By Juan L. Mercado
“Follow the smell of money.” Investigative reporter Amitabha Chowdhury worked by that rule in his Ananda Bazar Patrika exposés of murky contracts in India. Chowdhury won the 1961 Magsaysay Award for Journalism.
By Amando Doronila
President Aquino pushed the Philippine news media to an agonizing ordeal of self-criticism at the media national summit in Tagaytay City on Friday in the guise of being helpful in improving their standards and addressing corruption in the industry.
By Ma. Ceres P. Doyo
Marites Danguilan Vitug is Philippine journalism’s most prolific book writer today. Her oeuvres aren’t easy to write and aren’t easy on the heart, mind and conscience. She excavates, names and damns, not for her personal delight, but in order to bring to the surface long hidden ills of society and in the government, for these [...]
I’ve always wanted to be a journalist, that’s why I took up Mass Communications. I am now in my fourth year.
By Marie Ernestine Torro
Change is the only constant thing in this world. In the past, it was not easy for ordinary citizens to get into the mass media. But now, citizen journalists are no longer rare.
By John Nery
President Aquino is wrong to think that the fundamental nature of news has changed. But he is entirely in the right when he calls journalists to account according to journalism’s own standards. Unless, of course, journalists think those standards are only meant to be paid lip service.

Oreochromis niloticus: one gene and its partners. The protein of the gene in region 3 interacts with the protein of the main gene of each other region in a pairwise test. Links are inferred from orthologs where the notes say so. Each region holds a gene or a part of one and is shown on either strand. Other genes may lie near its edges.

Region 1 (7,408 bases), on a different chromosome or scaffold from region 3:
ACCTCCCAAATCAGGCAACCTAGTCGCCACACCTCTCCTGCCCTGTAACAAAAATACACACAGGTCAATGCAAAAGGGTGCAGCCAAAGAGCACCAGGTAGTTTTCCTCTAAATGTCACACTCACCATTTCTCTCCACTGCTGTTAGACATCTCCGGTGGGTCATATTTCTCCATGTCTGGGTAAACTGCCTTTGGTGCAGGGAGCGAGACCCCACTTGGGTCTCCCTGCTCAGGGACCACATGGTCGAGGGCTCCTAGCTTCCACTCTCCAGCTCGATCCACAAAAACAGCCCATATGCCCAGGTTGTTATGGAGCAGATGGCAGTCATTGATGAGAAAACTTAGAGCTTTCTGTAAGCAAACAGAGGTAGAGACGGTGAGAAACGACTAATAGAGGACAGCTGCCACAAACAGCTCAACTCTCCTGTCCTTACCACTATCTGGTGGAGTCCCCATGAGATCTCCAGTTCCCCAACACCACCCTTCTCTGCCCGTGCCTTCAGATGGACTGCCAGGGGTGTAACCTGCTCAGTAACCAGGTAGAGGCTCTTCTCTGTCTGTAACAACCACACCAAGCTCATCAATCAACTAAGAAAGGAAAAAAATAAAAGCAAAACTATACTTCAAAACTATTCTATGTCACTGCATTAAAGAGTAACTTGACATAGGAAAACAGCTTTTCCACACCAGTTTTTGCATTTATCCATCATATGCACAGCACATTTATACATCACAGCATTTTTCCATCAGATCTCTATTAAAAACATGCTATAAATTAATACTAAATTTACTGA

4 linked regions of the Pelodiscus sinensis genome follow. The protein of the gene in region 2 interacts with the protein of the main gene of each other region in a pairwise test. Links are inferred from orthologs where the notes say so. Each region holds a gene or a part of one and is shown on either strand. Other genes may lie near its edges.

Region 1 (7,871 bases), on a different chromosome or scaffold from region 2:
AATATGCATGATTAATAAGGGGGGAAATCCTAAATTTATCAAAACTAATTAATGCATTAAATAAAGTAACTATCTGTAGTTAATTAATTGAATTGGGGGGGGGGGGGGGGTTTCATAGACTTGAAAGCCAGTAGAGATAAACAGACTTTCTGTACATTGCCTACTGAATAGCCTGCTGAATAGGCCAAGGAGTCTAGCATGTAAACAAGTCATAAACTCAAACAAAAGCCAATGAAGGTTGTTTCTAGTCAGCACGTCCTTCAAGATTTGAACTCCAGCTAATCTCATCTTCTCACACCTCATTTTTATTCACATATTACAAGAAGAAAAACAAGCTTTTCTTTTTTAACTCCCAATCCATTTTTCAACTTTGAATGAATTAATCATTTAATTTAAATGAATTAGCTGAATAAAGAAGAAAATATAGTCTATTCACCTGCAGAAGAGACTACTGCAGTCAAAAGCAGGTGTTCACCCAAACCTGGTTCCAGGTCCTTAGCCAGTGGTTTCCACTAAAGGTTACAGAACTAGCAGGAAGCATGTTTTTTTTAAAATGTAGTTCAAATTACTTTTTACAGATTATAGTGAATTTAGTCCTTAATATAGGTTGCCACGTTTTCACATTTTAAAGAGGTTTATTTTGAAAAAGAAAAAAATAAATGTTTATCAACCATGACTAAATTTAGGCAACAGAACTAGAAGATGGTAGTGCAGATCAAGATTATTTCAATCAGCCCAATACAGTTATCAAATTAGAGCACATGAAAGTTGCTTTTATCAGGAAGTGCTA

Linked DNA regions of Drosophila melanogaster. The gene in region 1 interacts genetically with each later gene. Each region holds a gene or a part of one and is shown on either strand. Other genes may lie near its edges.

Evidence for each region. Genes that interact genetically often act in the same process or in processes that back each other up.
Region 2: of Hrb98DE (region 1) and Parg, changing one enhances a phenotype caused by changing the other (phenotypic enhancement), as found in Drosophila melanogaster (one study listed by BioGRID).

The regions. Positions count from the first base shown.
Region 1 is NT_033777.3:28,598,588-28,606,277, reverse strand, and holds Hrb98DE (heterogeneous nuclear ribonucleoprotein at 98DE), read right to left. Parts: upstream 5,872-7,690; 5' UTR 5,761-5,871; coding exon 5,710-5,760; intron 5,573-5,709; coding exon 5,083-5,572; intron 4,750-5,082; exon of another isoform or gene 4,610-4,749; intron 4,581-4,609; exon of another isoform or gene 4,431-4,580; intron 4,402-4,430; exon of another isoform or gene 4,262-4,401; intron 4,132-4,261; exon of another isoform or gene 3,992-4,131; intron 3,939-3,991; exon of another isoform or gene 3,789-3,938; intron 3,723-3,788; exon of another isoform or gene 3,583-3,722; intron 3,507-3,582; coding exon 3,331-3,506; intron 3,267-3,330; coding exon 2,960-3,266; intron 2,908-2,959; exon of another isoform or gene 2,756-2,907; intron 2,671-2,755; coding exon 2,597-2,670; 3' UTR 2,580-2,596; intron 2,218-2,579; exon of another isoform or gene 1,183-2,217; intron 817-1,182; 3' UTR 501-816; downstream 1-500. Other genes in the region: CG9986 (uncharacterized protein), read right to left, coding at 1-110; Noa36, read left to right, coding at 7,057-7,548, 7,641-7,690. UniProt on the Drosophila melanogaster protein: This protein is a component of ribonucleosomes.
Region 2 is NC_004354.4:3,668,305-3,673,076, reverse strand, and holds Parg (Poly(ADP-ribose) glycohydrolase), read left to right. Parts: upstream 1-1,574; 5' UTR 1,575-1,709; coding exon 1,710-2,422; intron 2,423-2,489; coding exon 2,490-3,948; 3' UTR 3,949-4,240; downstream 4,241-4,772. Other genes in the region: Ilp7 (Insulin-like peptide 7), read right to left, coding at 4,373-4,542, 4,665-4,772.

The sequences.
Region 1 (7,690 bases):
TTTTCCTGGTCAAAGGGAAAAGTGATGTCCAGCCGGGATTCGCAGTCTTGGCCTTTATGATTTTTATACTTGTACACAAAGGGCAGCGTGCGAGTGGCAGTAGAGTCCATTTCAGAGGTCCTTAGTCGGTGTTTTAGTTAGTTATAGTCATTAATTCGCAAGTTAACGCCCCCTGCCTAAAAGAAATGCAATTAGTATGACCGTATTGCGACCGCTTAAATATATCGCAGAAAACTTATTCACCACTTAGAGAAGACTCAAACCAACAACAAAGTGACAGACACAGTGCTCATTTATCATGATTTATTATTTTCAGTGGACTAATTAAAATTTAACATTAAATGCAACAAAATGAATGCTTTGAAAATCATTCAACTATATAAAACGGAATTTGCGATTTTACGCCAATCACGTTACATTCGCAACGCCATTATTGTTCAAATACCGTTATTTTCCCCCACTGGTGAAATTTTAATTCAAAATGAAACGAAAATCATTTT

By John Nery
A good number of names in almost any survey of the country’s most influential opinion columnists make their home in the Inquirer’s opinion pages. Some of these columnists have the advantage, not only of lucid analysis or illuminating prose, but of careers in television: I think, for example, of Randy David or Solita Monsod. Others equally gifted have become popular despite what may best be described as indifference to regular TV appearances: You have, for instance, someone like
Of late, veteran “journalist” Rigoberto Tiglao has added to his list of “accomplishments” (that is to say, columns in support of his “boss”) his latest foray into “detective work.” He also has uncorked the new Tiglao.
I would like to draw attention to the use of the name “Sea of Japan” on the map shown on the front page of the Inquirer’s April 11, 2012 issue to designate the sea area between the Korean Peninsula and the Japanese Archipelago.
The editorial “The Pope’s ‘final leg’” (Inquirer, 4/20/12) is one of the best editorials I’ve ever read.
By Noralyn Mustafa
Last week there was a front-page photo in the Inquirer showing a comely girl with her naked upper body painted all over with what the caption said were oceans and continents on earth. Although it was a thoroughly decent picture with nothing revealed (her left hand was cupped over her left breast), what I found objectionable was the usual appeal to “Save Planet Earth.”
I would like to clarify specific statements attributed to me in the article titled “Balikatan bad for ecology, experts say.” (Inquirer, 4/17/12) I responded to Inquirer reporter Kristine Alave’s query regarding the consequences of a conflict situation in Scarborough Shoal. This was through a phone conversation which, unfortunately, was taken out of context in the article.